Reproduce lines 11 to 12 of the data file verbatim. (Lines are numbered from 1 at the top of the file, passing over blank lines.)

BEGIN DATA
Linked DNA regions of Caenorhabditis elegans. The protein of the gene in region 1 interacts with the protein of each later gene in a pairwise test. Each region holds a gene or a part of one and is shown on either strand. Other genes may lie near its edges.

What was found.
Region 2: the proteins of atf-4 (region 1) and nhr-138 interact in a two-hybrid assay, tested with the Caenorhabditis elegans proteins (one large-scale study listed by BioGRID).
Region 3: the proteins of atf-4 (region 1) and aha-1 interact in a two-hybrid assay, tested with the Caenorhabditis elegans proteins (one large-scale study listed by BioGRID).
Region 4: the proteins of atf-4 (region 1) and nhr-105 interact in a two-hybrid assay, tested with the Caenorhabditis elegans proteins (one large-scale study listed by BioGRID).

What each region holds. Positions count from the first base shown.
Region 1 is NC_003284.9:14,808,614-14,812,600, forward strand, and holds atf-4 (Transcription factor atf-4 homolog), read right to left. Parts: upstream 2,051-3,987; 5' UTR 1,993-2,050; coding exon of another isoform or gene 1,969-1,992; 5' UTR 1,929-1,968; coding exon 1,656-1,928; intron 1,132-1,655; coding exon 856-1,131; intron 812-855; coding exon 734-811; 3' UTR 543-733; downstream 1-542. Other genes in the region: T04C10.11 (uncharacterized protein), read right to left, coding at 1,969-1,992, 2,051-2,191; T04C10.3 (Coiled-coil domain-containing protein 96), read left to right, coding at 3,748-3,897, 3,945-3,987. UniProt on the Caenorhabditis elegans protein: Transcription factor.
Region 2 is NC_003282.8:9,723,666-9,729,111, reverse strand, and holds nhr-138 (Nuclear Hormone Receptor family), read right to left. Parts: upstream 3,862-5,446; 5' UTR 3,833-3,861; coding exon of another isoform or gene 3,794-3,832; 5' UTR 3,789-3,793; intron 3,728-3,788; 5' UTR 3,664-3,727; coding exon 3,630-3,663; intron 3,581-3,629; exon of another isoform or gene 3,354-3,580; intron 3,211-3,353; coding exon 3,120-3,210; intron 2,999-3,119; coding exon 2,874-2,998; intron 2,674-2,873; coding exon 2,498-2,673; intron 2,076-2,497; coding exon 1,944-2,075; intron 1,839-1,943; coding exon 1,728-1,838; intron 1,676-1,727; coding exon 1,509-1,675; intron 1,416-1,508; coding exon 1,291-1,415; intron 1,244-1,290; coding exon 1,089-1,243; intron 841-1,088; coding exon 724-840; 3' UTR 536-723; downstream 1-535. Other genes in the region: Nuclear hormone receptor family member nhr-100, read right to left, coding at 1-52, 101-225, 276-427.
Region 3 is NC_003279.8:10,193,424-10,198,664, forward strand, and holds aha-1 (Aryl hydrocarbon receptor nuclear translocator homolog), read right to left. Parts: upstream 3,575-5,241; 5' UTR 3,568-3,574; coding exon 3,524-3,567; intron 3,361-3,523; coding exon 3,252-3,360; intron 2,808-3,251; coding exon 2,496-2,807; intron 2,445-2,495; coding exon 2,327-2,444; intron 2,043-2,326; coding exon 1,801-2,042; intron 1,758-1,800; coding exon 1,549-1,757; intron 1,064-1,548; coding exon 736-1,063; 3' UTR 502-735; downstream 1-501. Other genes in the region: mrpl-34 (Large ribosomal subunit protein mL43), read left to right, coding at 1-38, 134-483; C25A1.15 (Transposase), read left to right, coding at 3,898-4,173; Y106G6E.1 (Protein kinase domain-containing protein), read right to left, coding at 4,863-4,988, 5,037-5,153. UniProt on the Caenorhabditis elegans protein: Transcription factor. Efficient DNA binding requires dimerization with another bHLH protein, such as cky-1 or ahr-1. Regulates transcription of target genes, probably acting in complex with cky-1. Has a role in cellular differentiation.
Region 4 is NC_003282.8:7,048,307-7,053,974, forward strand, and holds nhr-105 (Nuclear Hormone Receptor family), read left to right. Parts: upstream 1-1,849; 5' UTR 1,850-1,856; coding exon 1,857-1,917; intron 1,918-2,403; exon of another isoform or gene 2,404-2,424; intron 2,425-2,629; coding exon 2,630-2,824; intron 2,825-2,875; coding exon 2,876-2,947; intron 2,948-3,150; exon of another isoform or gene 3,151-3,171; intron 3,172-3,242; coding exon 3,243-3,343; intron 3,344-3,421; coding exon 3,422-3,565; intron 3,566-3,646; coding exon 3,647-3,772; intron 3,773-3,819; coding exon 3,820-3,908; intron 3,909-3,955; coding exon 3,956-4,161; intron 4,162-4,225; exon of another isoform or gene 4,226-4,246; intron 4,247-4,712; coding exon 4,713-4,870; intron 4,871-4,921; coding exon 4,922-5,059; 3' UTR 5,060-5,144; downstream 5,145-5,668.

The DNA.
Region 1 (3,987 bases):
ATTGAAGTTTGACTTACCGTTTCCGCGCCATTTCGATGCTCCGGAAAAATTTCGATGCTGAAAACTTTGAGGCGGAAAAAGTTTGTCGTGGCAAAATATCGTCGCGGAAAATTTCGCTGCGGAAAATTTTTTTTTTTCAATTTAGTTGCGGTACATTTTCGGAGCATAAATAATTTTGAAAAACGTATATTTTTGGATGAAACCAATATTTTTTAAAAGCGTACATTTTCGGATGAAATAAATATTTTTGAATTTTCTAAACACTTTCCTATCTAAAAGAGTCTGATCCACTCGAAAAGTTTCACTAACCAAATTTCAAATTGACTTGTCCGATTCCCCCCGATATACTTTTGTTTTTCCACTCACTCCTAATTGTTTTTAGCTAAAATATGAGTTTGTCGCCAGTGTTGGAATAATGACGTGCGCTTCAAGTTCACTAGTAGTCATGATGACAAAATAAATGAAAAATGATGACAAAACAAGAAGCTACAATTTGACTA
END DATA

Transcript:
The DNA.
Region 1 (3,987 bases):